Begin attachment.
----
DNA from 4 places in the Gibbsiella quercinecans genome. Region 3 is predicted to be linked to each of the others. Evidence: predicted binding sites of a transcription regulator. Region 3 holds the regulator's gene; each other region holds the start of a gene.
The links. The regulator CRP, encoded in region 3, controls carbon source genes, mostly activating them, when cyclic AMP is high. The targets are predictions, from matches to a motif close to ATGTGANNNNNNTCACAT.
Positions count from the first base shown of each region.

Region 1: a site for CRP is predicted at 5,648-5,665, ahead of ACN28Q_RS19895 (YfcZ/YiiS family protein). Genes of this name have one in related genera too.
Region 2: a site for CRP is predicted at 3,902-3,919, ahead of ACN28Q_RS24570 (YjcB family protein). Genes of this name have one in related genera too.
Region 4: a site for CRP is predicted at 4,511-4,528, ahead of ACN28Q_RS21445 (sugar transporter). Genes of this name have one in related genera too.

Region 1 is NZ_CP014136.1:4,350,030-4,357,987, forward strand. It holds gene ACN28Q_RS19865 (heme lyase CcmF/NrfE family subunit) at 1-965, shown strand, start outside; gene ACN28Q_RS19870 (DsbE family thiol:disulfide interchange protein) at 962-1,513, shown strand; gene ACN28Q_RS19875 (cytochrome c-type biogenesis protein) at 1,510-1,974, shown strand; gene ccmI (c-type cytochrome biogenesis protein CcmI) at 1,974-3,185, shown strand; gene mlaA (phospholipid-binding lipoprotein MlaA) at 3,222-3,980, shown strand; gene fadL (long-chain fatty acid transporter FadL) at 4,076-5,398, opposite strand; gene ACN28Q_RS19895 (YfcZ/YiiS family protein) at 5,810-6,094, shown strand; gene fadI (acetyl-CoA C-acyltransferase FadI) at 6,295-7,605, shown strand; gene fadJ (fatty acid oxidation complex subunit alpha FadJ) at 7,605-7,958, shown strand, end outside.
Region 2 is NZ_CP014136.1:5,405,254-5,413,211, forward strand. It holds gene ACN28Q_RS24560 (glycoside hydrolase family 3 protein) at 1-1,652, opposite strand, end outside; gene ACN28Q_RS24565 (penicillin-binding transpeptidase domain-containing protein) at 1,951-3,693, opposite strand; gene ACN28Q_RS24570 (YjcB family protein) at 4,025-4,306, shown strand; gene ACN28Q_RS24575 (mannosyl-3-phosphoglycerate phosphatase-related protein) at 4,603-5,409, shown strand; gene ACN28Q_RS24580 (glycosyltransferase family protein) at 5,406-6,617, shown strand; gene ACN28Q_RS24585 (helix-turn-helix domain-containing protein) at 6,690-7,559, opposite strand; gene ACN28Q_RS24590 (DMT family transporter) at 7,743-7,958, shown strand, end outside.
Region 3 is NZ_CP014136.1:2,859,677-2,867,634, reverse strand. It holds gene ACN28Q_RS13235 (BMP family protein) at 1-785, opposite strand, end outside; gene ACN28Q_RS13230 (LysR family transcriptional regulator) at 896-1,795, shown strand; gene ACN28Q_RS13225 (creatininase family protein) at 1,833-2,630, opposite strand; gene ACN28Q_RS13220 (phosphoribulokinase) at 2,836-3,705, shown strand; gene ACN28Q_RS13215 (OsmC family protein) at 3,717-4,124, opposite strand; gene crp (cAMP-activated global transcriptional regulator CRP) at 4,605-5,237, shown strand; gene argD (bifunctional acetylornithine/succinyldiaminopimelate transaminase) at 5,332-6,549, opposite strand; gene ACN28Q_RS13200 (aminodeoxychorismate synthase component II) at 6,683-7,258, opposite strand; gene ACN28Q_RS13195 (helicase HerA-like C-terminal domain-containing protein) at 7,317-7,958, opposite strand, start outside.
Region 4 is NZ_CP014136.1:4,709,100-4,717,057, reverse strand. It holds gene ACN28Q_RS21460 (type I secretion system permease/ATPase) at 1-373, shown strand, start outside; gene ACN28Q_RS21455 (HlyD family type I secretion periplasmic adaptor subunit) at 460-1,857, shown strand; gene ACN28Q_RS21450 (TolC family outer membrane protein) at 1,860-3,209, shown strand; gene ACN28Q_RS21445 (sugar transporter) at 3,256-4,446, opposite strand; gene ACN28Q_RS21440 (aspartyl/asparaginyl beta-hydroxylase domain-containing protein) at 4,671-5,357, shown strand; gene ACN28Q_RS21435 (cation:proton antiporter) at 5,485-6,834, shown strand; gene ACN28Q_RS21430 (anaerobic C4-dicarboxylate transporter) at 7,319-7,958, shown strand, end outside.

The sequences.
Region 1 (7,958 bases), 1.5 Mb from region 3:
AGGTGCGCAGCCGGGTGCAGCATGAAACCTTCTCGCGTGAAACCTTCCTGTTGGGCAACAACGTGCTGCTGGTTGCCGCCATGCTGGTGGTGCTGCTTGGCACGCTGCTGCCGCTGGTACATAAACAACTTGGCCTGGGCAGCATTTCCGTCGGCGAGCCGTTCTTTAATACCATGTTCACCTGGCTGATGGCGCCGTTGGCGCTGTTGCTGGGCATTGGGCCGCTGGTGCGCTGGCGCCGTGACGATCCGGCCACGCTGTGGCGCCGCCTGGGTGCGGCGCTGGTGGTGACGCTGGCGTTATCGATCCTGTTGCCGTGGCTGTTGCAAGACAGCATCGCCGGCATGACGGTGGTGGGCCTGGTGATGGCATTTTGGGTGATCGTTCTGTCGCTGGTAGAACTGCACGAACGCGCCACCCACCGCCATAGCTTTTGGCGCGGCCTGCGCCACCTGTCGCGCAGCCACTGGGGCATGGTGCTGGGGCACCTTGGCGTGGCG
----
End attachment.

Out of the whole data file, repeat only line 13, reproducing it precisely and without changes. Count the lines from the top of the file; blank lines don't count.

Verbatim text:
AGGTGCGCAGCCGGGTGCAGCATGAAACCTTCTCGCGTGAAACCTTCCTGTTGGGCAACAACGTGCTGCTGGTTGCCGCCATGCTGGTGGTGCTGCTTGGCACGCTGCTGCCGCTGGTACATAAACAACTTGGCCTGGGCAGCATTTCCGTCGGCGAGCCGTTCTTTAATACCATGTTCACCTGGCTGATGGCGCCGTTGGCGCTGTTGCTGGGCATTGGGCCGCTGGTGCGCTGGCGCCGTGACGATCCGGCCACGCTGTGGCGCCGCCTGGGTGCGGCGCTGGTGGTGACGCTGGCGTTATCGATCCTGTTGCCGTGGCTGTTGCAAGACAGCATCGCCGGCATGACGGTGGTGGGCCTGGTGATGGCATTTTGGGTGATCGTTCTGTCGCTGGTAGAACTGCACGAACGCGCCACCCACCGCCATAGCTTTTGGCGCGGCCTGCGCCACCTGTCGCGCAGCCACTGGGGCATGGTGCTGGGGCACCTTGGCGTGGCG